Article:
Imitators of God
Sermon: 22nd Sunday after Pentecost, Year A
Reading: 1 Thessalonians 1:1-10
The other day I had the experience that many fathers have with their kids: I watched one of my kids imitate me. Right down to the gestures and the tone of voice. It reminded me that the most powerful way to teach anybody anything is to do it yourself. This is what you see at work in the second reading for today, from Thessalonians.
Paul has been the founding pastor of this congregation at Thessalonica and has lived and worked with the people there for some time – certainly some months, perhaps even for a year or more.
The church began in this Greek city of Thessalonica through Paul’s missionary preaching, and through the baptism of converts who came to believe as a result of this preaching.
But Paul has done much more than preach. He has lived his faith. He has been Living the Word – a familiar phrase in the Ringwood congregation! And this is what has made the biggest impact.
Interestingly, like parents with their kids, pastors often leave their imprint on a congregation – particularly pastors who stay a while. Over time, the people see and watch and pick up what the pastor’s attitudes and priorities are, and they adopt and imitate them.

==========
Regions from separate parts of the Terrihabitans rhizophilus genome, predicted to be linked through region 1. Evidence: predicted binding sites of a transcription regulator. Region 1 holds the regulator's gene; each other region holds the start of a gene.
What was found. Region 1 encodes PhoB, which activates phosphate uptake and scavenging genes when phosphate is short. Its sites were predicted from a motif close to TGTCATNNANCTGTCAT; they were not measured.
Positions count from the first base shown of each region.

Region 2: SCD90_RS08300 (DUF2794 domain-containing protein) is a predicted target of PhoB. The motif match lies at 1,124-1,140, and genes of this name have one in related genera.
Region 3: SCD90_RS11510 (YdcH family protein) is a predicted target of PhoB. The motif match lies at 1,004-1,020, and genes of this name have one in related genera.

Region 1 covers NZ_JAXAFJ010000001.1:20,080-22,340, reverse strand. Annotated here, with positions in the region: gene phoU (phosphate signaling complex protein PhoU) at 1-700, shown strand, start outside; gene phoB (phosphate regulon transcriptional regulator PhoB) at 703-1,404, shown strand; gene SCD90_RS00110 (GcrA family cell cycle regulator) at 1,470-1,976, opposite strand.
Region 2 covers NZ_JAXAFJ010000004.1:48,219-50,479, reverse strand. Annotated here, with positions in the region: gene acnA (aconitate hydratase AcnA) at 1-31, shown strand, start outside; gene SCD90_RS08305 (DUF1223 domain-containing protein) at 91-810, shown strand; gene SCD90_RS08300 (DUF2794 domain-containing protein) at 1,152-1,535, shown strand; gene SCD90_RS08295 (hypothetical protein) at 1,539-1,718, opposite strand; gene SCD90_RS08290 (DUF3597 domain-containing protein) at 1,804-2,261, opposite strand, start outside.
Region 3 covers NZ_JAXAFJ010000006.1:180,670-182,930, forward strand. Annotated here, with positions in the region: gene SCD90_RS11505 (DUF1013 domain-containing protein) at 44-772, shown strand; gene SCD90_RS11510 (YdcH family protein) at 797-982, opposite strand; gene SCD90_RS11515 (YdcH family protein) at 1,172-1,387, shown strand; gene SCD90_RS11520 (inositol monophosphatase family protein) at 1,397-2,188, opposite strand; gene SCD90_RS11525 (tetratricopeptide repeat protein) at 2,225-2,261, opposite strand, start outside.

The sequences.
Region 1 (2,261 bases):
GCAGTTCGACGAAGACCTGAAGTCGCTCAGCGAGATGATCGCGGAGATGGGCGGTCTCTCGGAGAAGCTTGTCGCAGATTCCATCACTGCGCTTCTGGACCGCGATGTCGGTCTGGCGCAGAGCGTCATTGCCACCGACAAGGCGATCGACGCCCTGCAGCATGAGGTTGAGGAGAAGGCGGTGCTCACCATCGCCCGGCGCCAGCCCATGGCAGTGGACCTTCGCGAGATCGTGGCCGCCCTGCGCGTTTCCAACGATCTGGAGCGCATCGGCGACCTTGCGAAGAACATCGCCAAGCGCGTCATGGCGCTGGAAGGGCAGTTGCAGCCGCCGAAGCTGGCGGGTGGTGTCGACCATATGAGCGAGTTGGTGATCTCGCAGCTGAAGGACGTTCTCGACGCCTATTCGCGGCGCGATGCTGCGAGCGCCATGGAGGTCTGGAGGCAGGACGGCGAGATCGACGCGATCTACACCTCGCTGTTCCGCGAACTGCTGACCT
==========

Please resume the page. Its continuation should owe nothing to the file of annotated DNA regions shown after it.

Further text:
This is what happened with this little congregation at Thessalonica. Paul makes mention in his letter to them – written after his time with them – of two particular special qualities they have. In verses 5 and 6, he mentions their conviction and their joy as Christians. Somehow they have learned these things and are putting them into practice.
Now, where, how and by whom do you think they saw those two qualities being lived out? Who showed them joy and conviction?
Paul of course! They are imitating him. When he looks at the church in Thessalonica, he is looking in the mirror! During his time at Thessalonica, Paul shaped this church with his own values – so much so that after Paul left, they carried on in the way he had shown them. Paul’s great faith and conviction about Jesus Christ and his love for all people had rubbed off. They watched and they noticed and they imitated. In same way they had made Paul’s joy in the good news of salvation their own.